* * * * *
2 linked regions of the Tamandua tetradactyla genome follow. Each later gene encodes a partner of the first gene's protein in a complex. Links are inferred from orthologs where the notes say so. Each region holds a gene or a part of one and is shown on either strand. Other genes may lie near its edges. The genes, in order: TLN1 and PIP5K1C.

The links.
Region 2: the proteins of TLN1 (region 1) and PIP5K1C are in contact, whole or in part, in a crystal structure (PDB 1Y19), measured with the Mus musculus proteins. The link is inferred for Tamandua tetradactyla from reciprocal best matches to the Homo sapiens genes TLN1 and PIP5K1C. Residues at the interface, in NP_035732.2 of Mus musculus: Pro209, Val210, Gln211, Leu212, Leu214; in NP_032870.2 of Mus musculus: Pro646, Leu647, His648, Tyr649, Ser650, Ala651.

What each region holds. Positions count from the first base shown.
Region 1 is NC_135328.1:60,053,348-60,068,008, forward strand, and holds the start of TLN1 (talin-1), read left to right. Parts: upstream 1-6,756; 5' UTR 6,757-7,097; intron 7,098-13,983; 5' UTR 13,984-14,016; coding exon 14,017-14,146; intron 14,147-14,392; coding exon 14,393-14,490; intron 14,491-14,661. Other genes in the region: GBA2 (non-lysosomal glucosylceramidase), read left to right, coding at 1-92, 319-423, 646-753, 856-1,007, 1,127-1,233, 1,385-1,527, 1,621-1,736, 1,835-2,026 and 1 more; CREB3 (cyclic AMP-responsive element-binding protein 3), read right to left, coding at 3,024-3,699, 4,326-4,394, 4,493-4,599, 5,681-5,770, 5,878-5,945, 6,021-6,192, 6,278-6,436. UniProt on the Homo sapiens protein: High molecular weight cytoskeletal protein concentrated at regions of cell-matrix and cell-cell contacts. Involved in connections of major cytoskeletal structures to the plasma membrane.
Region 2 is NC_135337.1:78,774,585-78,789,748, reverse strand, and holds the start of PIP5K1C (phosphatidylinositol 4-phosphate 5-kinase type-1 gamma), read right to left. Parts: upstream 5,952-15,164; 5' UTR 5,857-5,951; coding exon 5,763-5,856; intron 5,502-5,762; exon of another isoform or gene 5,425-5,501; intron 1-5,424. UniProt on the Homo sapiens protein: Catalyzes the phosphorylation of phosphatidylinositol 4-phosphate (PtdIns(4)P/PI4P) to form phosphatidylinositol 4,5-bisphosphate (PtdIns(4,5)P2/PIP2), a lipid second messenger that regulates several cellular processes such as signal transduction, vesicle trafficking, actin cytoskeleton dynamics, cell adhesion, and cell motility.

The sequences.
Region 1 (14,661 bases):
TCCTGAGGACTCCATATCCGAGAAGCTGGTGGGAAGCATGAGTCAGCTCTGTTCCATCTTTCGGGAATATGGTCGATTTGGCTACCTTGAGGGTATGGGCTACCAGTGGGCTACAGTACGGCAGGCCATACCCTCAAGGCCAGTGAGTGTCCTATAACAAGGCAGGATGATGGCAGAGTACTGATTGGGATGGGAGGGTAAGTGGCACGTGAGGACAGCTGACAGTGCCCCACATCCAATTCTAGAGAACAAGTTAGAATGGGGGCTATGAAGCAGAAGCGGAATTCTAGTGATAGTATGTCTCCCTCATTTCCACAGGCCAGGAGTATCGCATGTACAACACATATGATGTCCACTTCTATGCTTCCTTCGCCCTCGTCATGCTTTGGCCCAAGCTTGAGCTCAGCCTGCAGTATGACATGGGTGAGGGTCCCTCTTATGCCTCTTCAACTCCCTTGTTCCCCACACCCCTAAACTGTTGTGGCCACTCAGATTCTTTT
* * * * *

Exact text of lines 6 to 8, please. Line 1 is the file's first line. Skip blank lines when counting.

Region 2 is NC_135337.1:78,774,585-78,789,748, reverse strand, and holds the start of PIP5K1C (phosphatidylinositol 4-phosphate 5-kinase type-1 gamma), read right to left. Parts: upstream 5,952-15,164; 5' UTR 5,857-5,951; coding exon 5,763-5,856; intron 5,502-5,762; exon of another isoform or gene 5,425-5,501; intron 1-5,424. UniProt on the Homo sapiens protein: Catalyzes the phosphorylation of phosphatidylinositol 4-phosphate (PtdIns(4)P/PI4P) to form phosphatidylinositol 4,5-bisphosphate (PtdIns(4,5)P2/PIP2), a lipid second messenger that regulates several cellular processes such as signal transduction, vesicle trafficking, actin cytoskeleton dynamics, cell adhesion, and cell motility.

The sequences.
Region 1 (14,661 bases):